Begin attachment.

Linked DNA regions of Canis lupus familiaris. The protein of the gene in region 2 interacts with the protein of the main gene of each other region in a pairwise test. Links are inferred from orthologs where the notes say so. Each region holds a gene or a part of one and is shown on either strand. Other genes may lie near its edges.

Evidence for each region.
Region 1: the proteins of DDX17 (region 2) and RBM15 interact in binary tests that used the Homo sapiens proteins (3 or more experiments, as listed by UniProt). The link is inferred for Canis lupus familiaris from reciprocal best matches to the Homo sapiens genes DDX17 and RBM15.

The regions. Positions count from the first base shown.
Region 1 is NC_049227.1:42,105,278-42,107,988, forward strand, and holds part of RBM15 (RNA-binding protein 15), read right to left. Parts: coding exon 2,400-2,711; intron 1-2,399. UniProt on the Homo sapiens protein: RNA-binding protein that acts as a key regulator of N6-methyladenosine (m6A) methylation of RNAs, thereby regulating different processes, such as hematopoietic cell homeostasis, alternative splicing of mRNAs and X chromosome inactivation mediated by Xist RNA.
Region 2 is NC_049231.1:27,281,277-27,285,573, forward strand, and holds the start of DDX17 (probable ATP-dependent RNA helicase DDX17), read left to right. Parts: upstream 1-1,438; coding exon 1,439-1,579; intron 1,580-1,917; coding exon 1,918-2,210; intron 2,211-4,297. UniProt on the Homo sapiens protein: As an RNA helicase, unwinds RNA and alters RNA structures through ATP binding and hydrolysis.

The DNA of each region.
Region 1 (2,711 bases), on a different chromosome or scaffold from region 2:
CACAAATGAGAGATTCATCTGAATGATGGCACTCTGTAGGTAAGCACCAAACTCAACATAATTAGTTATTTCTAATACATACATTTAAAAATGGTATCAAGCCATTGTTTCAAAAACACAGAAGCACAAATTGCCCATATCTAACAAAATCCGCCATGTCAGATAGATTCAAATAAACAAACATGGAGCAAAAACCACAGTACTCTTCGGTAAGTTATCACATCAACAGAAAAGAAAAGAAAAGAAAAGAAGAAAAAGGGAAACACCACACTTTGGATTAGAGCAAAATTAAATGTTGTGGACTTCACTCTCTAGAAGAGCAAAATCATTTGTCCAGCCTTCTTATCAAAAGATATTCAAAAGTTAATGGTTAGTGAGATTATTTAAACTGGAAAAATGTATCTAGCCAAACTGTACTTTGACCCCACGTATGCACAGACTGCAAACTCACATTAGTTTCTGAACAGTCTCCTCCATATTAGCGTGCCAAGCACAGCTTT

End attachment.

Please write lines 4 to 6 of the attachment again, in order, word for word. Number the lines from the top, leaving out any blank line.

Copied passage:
The regions. Positions count from the first base shown.
Region 1 is NC_049227.1:42,105,278-42,107,988, forward strand, and holds part of RBM15 (RNA-binding protein 15), read right to left. Parts: coding exon 2,400-2,711; intron 1-2,399. UniProt on the Homo sapiens protein: RNA-binding protein that acts as a key regulator of N6-methyladenosine (m6A) methylation of RNAs, thereby regulating different processes, such as hematopoietic cell homeostasis, alternative splicing of mRNAs and X chromosome inactivation mediated by Xist RNA.
Region 2 is NC_049231.1:27,281,277-27,285,573, forward strand, and holds the start of DDX17 (probable ATP-dependent RNA helicase DDX17), read left to right. Parts: upstream 1-1,438; coding exon 1,439-1,579; intron 1,580-1,917; coding exon 1,918-2,210; intron 2,211-4,297. UniProt on the Homo sapiens protein: As an RNA helicase, unwinds RNA and alters RNA structures through ATP binding and hydrolysis.